Friday, August 31, 2007

Wednesday, August 29, 2007

News, news, news.

As soon as I have time to start checking out the local news, a lot of stuff starts going on. I've noticed recently a lot of police officers out and about, and just assumed it had to do with the return of tens of thousands of college students to the area. It seems other things have been happening too...

There have been an amount of home invasions and car break-ins that, I've heard, the police think are connected. It would make sense -- thousands of people moving in to places within the same two weeks.

But then I saw this humorous number, where a local CD shop was selling thousands of pirated discs. The way the article makes it out (the police just "discovered" the stuff at his store) seems like someone was just shopping and realized that all the CDs and DVDs were copies. Why would you sell that from your store?

Then the police just up and find a house growing marijuana -- half a million dollars worth. The owners weren't home at the time, and apparently haven't been caught yet. I've delivered to that street before... I always wonder what the government does with confiscated materials...



And then -- a real tragedy. Yesterday I went to an eatery downtown and heard someone say "They should lock those kind of people up for 90 years. Don't even execute them." I didn't know what they were talking about until I stopped at a gas station for soda. The attendant there just went right into it without me saying anything: "I'm glad they found him. That's just awful." "What?" "That man who killed that worker down at the BP."

Also known as the gas station on the corner of where I used to live, where I would walk down to for late-night chocolate or soda. The details of the crime are very confusing and sad -- this 24-year-old had been working there for a month, was hit, struggled, and was shot. Three times. Robber left without any money. Then the police picked up a suspect who confessed to it, but are continuing to look for clues and evidence.

There has naturally (and justifiably) been a scare amongst parents, since this happened one day before fall classes started.

Tuesday, August 28, 2007

Still got it.

I've got to give it to 'em -- for two guys, this stuff remains consistently entertaining. I can't now remember why I stopped checking it.

Public school dropouts.

The commission has calculated that these days nearly a third of all new teachers leave the profession after just three years, and that after five years almost half are gone — a higher turnover rate than in the past.

According to the most recent Department of Education statistics available, about 269,000 of the nation’s 3.2 million public school teachers, or 8.4 percent, quit the field in the 2003-4 school year. Thirty percent of them retired, and 56 percent said they left to pursue another career or because they were dissatisfied.


Will this force the U.S. to pay teachers more?

Will this persuade the U.S. to put less emphasis on standardized testing and inane "school grades"?

With all the crap public school teachers put up with (college professors, too, I suppose), I'm all the more surprised that I had a tip-top crew of good-natured, intelligent, inspirational instructors. Here's hoping our kids have a shot at some qualified teachers.

No Good Teacher Left Behind

What the shrapnel in my back pocket could afford.

I thought deeply about changing the layout/design of this blog, but decided against it. Call it laziness, lack of an innovative spirit -- whatever. I picked a template and fiddled with it (without knowing a bit about HTML, mind you) until it looked closer to what I liked when I started this thing, and now I've grown accustomed to it. Then, it continued to look like crapballs in Internet Explorer.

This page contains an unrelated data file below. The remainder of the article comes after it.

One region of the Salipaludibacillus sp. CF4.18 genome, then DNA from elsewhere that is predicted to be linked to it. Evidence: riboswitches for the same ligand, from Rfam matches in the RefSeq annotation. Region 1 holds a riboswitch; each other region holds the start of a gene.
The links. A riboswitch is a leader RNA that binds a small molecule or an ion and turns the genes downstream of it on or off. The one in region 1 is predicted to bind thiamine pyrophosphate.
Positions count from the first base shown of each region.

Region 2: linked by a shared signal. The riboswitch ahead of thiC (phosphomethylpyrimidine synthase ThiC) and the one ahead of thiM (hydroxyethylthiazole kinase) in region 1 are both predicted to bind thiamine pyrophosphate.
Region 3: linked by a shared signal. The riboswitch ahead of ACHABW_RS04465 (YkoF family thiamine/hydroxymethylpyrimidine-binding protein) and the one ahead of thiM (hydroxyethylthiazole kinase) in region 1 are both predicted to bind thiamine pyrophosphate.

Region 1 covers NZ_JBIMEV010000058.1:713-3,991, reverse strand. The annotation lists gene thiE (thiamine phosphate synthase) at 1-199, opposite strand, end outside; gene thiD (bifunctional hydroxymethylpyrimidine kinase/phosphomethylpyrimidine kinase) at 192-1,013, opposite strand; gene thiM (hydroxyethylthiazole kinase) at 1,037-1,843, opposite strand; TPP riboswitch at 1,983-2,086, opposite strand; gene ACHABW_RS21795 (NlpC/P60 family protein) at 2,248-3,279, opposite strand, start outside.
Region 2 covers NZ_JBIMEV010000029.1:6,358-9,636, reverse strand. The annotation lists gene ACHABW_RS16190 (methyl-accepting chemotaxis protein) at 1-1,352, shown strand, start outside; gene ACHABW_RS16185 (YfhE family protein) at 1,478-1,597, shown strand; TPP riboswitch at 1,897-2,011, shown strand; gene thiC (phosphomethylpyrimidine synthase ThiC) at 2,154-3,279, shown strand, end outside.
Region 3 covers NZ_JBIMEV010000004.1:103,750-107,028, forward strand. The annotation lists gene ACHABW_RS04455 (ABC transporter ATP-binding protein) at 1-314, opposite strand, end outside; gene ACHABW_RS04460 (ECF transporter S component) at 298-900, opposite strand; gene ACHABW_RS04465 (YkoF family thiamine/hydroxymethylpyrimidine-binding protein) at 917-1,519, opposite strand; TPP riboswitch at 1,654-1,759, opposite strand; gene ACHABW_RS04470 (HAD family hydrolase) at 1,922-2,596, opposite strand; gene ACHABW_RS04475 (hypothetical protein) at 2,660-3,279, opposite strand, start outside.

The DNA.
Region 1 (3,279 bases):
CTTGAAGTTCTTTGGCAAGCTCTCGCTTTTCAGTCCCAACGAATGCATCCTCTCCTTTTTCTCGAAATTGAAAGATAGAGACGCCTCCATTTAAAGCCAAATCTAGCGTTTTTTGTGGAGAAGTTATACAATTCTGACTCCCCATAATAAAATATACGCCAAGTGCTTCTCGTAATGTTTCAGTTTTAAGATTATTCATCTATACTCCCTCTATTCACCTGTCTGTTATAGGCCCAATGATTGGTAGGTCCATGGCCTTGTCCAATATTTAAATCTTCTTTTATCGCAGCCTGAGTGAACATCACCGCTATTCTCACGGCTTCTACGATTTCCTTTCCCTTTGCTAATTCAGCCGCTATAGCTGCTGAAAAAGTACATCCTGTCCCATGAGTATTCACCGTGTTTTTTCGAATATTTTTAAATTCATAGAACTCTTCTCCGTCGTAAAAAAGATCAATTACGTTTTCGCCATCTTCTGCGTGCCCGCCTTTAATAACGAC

In trying-to-grow-up-and-pay-attention news, the median price of U.S. homes is in decline! I suppose that's good for me.

"On an inflation-adjusted basis, the national median price — the level at which half of all homes are more expensive and half are less — is not likely to return to its 2007 peak for more than a decade, according to Moody’s Economy.com, a research firm." (Source)

Score?

The official kick-off of the rock band season (which for me could be compared to what 78% of college students identify with college football) began last weekend with a performance by Polyphonic Spree and Diplo. Unfortunately, our hero was busy working. To ensure this won't happen with things I would like to see in the future (... Spoon? ...), I will start asking for days off.

This week sees the arrival of Glasgowian outfit The Cinematics, who, despite the crappy name, might have a shot at the mainstream. Perhaps I will go, and perhaps they will be good live.



Perhaps not. (This was the first I saw/heard of them, and the opening line, "I like my loneliness" did not make a good first impression.)

Friday, August 17, 2007

Bathroom propaganda.

For the first time in a while, I saw a positive (well, non-negative really) message scrawled on a bathroom stall:

Be like Dad
And not like Sis
Lift the lid
before you piss.

I was taken aback by its lack of faux-macho racism/sexism/lewdism. But I did not laugh, nor chuckle, nor smile.

I can recall the last message before that one to get my attention:

"the last of the famous international playboys."

Scrawled on a bathroom wall in the Bellamy Building on campus, it was accompanied by an arrow that pointed to a lewd offering written by someone else below it.

I smirked.

Thursday, August 09, 2007

Mueck.

SO I got this chain email about this sculptor, Ron Mueck, and I decided to share with my extremely dedicated fanbase.

I couldn't find any official web page of his, so if any of y'all find it, that would be great.